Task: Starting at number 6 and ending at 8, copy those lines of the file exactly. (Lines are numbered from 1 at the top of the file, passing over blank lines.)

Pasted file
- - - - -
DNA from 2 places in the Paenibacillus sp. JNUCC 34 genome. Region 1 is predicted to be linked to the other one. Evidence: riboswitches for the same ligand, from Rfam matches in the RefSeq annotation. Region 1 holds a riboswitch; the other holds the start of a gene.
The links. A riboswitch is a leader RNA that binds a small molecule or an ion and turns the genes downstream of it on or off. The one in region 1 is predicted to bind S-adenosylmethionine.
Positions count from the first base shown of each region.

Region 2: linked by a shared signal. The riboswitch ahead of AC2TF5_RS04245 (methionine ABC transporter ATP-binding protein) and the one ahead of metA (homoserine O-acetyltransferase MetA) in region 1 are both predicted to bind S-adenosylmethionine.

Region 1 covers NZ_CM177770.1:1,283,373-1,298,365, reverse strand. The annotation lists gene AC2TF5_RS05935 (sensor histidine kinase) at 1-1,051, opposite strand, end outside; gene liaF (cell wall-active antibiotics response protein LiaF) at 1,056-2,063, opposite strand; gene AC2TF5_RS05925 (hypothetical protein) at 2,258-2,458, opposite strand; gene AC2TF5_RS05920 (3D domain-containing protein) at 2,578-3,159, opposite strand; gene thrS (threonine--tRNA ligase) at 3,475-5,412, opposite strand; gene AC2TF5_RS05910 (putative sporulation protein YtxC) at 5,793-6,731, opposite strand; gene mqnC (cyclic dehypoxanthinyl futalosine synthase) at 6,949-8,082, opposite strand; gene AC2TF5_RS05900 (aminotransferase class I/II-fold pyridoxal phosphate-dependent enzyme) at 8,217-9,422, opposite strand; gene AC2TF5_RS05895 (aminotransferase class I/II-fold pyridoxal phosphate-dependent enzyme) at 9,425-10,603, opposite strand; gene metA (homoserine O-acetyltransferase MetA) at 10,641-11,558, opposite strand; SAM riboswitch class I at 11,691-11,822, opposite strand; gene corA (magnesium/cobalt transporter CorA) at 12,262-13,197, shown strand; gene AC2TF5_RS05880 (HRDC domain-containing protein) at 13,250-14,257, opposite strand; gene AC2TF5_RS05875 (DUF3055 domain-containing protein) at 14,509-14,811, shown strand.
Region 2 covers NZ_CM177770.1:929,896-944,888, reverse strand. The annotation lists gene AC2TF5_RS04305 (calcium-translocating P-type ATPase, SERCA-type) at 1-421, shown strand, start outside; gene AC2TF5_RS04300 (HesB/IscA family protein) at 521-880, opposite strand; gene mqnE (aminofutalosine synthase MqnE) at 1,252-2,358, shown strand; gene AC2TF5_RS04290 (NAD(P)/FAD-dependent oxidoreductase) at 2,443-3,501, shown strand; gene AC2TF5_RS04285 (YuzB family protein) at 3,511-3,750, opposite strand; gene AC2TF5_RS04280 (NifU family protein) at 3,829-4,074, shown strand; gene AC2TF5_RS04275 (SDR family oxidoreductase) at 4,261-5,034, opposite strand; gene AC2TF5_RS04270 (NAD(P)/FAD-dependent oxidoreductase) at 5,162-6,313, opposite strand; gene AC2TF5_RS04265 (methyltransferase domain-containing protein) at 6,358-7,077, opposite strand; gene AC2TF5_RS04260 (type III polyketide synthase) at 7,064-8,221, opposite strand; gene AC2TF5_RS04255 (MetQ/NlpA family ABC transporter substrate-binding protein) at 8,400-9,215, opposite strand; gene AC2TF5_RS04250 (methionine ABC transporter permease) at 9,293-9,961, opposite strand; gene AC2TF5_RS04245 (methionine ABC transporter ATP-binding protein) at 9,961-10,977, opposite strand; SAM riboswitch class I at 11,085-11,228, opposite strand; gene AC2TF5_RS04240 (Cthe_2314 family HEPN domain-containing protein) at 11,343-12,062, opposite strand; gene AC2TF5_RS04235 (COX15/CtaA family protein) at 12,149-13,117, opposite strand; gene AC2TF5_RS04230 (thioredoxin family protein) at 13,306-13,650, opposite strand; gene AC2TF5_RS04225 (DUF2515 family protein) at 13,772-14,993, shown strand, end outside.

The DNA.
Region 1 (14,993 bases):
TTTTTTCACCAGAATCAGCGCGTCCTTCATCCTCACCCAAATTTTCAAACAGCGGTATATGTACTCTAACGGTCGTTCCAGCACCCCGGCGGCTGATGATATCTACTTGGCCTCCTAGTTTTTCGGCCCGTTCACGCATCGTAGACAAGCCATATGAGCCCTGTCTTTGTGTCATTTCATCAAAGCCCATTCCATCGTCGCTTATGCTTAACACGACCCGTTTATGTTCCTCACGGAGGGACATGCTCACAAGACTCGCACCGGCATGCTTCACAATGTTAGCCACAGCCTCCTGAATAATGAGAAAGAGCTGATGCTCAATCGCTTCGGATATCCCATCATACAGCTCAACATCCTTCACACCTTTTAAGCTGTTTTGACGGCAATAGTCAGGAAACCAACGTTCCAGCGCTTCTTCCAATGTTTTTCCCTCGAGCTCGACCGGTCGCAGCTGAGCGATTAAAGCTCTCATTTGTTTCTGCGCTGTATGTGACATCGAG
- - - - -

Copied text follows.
Region 2 covers NZ_CM177770.1:929,896-944,888, reverse strand. The annotation lists gene AC2TF5_RS04305 (calcium-translocating P-type ATPase, SERCA-type) at 1-421, shown strand, start outside; gene AC2TF5_RS04300 (HesB/IscA family protein) at 521-880, opposite strand; gene mqnE (aminofutalosine synthase MqnE) at 1,252-2,358, shown strand; gene AC2TF5_RS04290 (NAD(P)/FAD-dependent oxidoreductase) at 2,443-3,501, shown strand; gene AC2TF5_RS04285 (YuzB family protein) at 3,511-3,750, opposite strand; gene AC2TF5_RS04280 (NifU family protein) at 3,829-4,074, shown strand; gene AC2TF5_RS04275 (SDR family oxidoreductase) at 4,261-5,034, opposite strand; gene AC2TF5_RS04270 (NAD(P)/FAD-dependent oxidoreductase) at 5,162-6,313, opposite strand; gene AC2TF5_RS04265 (methyltransferase domain-containing protein) at 6,358-7,077, opposite strand; gene AC2TF5_RS04260 (type III polyketide synthase) at 7,064-8,221, opposite strand; gene AC2TF5_RS04255 (MetQ/NlpA family ABC transporter substrate-binding protein) at 8,400-9,215, opposite strand; gene AC2TF5_RS04250 (methionine ABC transporter permease) at 9,293-9,961, opposite strand; gene AC2TF5_RS04245 (methionine ABC transporter ATP-binding protein) at 9,961-10,977, opposite strand; SAM riboswitch class I at 11,085-11,228, opposite strand; gene AC2TF5_RS04240 (Cthe_2314 family HEPN domain-containing protein) at 11,343-12,062, opposite strand; gene AC2TF5_RS04235 (COX15/CtaA family protein) at 12,149-13,117, opposite strand; gene AC2TF5_RS04230 (thioredoxin family protein) at 13,306-13,650, opposite strand; gene AC2TF5_RS04225 (DUF2515 family protein) at 13,772-14,993, shown strand, end outside.

The DNA.
Region 1 (14,993 bases):